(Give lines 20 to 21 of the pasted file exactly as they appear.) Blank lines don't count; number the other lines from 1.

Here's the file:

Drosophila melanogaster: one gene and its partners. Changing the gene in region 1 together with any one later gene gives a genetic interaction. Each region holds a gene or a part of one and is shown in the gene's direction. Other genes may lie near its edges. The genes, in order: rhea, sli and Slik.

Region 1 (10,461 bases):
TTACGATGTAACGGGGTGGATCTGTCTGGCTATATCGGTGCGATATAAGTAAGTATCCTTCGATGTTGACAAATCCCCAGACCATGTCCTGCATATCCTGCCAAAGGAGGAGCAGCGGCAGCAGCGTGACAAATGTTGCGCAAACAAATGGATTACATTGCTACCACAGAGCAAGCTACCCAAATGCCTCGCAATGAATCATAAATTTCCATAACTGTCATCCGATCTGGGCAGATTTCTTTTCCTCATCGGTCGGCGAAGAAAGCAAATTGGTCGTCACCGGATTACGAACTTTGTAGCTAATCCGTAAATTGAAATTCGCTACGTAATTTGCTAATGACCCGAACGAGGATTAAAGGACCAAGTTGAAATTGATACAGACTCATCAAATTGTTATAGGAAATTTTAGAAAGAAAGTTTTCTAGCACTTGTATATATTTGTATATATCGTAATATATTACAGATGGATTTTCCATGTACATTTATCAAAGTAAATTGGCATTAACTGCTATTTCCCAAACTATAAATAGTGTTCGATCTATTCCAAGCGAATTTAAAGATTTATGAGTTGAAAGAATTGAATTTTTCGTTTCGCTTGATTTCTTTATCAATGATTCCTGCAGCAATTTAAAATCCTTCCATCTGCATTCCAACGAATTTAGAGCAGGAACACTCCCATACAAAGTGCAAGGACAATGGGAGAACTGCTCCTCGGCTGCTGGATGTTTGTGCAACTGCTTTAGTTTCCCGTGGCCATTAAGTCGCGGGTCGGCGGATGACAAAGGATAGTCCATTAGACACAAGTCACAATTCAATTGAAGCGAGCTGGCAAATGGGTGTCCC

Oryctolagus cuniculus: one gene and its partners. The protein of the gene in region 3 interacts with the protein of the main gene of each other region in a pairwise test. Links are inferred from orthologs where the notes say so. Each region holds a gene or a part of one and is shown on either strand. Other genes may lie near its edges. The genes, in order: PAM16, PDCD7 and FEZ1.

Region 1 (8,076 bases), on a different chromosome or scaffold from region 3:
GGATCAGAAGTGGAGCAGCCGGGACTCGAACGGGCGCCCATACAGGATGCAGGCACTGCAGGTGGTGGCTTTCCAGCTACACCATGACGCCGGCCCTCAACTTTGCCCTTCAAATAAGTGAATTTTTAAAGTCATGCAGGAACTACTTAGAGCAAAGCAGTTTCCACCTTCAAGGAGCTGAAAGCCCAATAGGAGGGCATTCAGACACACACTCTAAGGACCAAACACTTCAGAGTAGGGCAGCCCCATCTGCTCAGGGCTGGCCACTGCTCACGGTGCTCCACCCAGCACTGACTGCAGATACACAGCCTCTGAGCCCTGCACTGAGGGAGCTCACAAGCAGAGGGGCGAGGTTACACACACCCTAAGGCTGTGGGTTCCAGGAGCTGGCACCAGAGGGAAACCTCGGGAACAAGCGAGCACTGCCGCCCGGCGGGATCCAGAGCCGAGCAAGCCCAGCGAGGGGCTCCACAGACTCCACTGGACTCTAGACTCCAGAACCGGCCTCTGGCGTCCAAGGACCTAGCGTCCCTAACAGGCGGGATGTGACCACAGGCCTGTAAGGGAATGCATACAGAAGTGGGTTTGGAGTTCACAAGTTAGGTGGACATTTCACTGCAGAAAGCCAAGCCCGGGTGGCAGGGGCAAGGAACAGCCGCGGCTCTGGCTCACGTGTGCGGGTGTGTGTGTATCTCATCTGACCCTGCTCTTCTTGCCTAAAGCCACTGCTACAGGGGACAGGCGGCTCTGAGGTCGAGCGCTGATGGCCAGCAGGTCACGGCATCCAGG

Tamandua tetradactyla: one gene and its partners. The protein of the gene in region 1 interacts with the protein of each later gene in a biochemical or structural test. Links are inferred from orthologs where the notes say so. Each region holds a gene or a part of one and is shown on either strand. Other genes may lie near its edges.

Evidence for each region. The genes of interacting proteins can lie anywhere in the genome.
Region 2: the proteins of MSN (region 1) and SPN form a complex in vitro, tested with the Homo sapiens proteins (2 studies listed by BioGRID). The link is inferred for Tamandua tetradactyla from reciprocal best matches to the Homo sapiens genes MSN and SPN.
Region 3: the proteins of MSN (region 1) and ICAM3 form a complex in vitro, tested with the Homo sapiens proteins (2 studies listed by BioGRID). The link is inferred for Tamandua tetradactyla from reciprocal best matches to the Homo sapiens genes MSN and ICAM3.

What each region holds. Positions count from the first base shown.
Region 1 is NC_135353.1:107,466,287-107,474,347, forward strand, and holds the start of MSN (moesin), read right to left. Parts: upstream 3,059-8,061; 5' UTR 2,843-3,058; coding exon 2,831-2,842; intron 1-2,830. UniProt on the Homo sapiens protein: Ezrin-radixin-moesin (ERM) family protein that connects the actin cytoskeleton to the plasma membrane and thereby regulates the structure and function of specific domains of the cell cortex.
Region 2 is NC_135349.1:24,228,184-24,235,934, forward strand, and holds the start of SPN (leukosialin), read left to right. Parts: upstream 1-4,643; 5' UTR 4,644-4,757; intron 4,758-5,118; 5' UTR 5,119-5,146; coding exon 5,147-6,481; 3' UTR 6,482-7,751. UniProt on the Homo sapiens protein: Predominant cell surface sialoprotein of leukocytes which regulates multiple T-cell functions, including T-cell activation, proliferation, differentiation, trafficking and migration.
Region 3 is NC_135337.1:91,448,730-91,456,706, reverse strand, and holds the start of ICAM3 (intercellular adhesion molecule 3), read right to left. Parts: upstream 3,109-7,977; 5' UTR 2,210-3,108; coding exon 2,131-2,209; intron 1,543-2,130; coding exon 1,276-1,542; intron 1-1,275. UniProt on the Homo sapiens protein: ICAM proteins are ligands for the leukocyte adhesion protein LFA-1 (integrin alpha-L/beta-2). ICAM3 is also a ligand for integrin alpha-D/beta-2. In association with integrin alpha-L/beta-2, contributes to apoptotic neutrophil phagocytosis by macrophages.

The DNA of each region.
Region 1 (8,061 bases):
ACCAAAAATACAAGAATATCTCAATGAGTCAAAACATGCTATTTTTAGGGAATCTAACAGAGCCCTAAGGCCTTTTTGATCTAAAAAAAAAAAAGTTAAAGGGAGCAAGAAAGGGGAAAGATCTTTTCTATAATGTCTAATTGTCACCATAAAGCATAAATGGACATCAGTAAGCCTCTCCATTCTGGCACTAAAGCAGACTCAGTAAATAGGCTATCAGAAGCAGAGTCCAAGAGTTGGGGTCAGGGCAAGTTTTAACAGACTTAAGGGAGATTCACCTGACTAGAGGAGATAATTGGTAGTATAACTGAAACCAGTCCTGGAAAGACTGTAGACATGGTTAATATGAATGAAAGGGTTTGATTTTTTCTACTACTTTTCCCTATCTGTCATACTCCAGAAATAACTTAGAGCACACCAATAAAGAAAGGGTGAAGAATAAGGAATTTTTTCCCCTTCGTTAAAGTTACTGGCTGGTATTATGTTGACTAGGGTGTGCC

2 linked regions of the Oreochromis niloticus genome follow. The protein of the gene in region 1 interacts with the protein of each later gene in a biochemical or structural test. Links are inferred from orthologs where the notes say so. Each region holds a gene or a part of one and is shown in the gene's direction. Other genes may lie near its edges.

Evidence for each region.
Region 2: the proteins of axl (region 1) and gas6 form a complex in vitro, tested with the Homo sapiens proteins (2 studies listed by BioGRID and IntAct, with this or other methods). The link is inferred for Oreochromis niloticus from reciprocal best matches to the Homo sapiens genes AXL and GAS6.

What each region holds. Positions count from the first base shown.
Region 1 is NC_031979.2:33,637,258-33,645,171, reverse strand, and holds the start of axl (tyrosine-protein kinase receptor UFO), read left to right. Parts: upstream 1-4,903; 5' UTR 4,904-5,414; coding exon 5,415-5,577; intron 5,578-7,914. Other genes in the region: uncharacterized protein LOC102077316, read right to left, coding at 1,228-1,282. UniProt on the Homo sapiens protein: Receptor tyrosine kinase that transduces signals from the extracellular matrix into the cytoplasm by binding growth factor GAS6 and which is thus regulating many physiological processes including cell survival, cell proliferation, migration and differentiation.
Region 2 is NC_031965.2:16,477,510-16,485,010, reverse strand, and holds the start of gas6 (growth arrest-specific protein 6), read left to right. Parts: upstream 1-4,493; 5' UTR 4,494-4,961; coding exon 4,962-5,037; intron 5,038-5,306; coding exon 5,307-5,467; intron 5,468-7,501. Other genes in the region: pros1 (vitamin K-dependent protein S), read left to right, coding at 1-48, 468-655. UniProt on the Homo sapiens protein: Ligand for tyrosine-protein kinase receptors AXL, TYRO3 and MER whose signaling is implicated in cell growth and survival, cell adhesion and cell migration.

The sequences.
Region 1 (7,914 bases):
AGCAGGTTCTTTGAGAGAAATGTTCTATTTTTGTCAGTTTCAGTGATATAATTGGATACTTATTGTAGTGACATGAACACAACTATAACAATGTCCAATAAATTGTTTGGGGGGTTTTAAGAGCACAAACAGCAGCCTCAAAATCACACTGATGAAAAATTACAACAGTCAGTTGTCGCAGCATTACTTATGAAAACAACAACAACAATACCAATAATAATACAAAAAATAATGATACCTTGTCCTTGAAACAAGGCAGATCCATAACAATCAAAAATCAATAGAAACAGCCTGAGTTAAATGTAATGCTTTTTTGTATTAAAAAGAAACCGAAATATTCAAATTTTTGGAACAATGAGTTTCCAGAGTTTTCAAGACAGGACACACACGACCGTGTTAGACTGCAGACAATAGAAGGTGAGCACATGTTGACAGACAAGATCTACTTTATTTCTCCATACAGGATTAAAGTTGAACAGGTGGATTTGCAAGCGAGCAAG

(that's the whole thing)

Region 2: the proteins of axl (region 1) and gas6 form a complex in vitro, tested with the Homo sapiens proteins (2 studies listed by BioGRID and IntAct, with this or other methods). The link is inferred for Oreochromis niloticus from reciprocal best matches to the Homo sapiens genes AXL and GAS6.

What each region holds. Positions count from the first base shown.